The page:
Last week we wrote about how the Southeastern Conference (SEC), a big college sports division was looking to limit
how fans could interact with the world while at games. Michael Kruse, at the St. Petersburg Times did an excellent analysis of this move
(and I don't just say that because he quoted me), talking about how it's really about the SEC trying to prevent the genie of "fancasting" events from getting out of the bottle, because exclusive broadcast contracts are so lucrative. While a short-sighted economic analysis by SEC officials may think this makes sense, perhaps other college sports divisions see this as an opportunity to pick up fans. CitMediaLaw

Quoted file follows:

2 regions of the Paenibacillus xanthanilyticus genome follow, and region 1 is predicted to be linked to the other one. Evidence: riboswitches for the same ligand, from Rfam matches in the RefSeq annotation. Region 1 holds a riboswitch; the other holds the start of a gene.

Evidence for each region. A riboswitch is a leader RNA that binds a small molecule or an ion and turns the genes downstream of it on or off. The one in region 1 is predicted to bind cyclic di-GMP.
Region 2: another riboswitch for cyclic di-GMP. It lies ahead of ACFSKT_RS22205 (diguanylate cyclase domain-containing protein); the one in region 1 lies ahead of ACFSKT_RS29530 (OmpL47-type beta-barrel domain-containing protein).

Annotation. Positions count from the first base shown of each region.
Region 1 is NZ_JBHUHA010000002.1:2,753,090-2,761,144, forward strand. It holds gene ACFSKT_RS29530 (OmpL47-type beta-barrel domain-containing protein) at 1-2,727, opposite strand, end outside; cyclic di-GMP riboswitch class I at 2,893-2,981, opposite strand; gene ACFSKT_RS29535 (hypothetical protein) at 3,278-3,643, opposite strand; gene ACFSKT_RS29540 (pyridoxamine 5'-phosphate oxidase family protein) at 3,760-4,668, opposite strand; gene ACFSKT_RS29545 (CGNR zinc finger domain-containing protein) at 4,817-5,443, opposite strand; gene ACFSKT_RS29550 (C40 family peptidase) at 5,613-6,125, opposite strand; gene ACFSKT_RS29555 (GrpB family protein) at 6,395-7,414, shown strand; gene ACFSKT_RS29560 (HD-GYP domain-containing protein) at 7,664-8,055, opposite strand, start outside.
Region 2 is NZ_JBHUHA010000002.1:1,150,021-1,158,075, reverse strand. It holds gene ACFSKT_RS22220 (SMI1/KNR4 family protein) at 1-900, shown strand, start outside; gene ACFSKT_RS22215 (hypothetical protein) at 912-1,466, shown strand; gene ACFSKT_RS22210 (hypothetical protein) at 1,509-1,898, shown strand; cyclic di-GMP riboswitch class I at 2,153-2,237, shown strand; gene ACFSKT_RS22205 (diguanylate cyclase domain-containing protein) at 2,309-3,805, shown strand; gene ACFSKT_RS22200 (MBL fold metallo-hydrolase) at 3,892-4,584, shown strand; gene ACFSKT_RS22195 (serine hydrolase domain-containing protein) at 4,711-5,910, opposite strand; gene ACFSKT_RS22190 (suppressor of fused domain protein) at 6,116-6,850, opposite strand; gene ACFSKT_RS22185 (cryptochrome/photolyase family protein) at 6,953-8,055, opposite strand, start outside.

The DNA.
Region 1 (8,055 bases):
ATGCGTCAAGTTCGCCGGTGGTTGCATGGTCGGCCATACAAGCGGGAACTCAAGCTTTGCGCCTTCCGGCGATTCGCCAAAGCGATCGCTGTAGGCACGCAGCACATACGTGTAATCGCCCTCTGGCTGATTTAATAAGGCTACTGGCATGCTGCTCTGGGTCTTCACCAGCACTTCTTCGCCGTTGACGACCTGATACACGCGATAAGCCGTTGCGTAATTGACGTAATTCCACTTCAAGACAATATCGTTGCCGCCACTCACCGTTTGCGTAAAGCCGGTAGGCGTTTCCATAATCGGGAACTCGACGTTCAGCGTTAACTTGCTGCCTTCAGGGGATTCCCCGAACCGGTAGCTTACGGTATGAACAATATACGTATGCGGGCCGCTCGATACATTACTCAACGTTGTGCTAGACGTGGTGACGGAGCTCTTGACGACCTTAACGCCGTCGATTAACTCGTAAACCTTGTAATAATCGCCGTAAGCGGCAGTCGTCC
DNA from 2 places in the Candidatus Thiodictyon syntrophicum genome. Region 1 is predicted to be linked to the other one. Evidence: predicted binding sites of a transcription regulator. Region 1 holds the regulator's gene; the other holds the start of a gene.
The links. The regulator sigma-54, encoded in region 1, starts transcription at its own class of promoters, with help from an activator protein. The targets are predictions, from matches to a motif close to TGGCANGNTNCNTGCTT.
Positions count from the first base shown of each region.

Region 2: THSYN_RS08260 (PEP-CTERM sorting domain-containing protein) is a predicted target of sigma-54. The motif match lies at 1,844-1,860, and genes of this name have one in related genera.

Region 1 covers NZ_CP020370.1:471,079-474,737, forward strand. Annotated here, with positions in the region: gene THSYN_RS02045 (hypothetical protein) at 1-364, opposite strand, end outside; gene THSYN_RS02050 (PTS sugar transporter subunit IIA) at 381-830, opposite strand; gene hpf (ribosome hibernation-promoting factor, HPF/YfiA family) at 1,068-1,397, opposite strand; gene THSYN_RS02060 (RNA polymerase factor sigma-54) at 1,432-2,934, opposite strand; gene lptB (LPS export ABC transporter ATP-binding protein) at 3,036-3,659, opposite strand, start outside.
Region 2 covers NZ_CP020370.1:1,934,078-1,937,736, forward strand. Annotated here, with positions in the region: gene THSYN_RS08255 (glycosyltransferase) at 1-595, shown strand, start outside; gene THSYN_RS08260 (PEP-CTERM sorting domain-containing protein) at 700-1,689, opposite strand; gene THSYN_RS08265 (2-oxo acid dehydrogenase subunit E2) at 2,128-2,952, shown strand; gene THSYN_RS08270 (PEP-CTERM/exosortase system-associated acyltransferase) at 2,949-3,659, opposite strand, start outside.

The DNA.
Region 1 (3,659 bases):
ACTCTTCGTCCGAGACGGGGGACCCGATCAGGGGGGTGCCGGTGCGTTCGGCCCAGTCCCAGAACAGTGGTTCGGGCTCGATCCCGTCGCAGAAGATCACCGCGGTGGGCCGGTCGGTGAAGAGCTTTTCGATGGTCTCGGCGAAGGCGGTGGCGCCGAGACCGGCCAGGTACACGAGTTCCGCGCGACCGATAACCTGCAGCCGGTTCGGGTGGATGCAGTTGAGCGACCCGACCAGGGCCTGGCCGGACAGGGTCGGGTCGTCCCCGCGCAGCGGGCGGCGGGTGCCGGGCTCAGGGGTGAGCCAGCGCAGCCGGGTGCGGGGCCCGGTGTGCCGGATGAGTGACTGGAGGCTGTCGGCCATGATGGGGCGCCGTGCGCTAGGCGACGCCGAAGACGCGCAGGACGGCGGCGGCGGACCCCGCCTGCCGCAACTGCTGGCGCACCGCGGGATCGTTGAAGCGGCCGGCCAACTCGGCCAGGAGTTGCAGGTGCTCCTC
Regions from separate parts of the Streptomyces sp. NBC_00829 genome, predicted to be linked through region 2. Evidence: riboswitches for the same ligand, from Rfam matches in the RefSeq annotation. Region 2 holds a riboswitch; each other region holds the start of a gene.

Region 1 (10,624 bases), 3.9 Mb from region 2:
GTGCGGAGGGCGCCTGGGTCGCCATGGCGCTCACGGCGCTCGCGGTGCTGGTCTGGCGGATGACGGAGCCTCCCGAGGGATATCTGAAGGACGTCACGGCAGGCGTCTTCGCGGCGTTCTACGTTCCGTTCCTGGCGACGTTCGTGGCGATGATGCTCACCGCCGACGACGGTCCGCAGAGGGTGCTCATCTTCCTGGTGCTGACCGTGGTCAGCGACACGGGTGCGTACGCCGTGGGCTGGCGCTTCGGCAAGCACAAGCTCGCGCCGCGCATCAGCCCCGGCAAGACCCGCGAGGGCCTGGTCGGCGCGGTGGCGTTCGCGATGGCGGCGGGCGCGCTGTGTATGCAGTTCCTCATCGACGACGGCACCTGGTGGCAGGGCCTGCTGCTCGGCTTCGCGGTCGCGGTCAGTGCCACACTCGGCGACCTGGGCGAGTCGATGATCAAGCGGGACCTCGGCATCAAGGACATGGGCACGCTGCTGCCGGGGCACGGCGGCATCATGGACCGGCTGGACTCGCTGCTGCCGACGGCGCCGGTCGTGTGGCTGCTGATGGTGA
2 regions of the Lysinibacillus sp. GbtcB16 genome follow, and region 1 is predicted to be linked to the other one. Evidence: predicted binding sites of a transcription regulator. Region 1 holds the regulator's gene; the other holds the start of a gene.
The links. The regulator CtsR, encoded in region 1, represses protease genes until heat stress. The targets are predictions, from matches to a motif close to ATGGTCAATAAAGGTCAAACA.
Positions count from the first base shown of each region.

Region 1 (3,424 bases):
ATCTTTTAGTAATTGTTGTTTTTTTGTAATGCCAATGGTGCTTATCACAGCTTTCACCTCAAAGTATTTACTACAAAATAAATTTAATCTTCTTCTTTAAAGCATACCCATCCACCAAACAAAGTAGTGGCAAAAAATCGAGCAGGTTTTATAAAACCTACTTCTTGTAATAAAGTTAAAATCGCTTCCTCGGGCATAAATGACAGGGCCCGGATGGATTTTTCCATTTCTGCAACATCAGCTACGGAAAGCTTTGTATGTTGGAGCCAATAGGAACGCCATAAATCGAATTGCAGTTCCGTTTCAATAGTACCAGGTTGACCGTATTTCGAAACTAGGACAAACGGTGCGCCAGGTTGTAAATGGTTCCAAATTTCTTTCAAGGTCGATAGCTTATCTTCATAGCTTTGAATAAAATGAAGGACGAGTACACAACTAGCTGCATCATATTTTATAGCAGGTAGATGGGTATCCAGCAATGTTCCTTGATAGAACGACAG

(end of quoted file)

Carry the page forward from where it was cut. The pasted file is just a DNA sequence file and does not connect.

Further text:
points out a comparison showing that another division, The Big Ten, seems to take a very different approach
, not just encouraging fans to use social media tools to broadcast their views and thoughts, but also providing linkable and embeddable videos and content to make it even easier
. Admittedly, college sports fandom often has more to do with where you personally attended, but you have to think that enabling fans to help promote you is going to be a better long term strategy for building up fan loyalty than trying to actively stifle their ability to express themselves and promote the teams and events. How enthusiastic are SEC fans going to be, if every time they try to talk up their favorite team, the league threatens to sue them?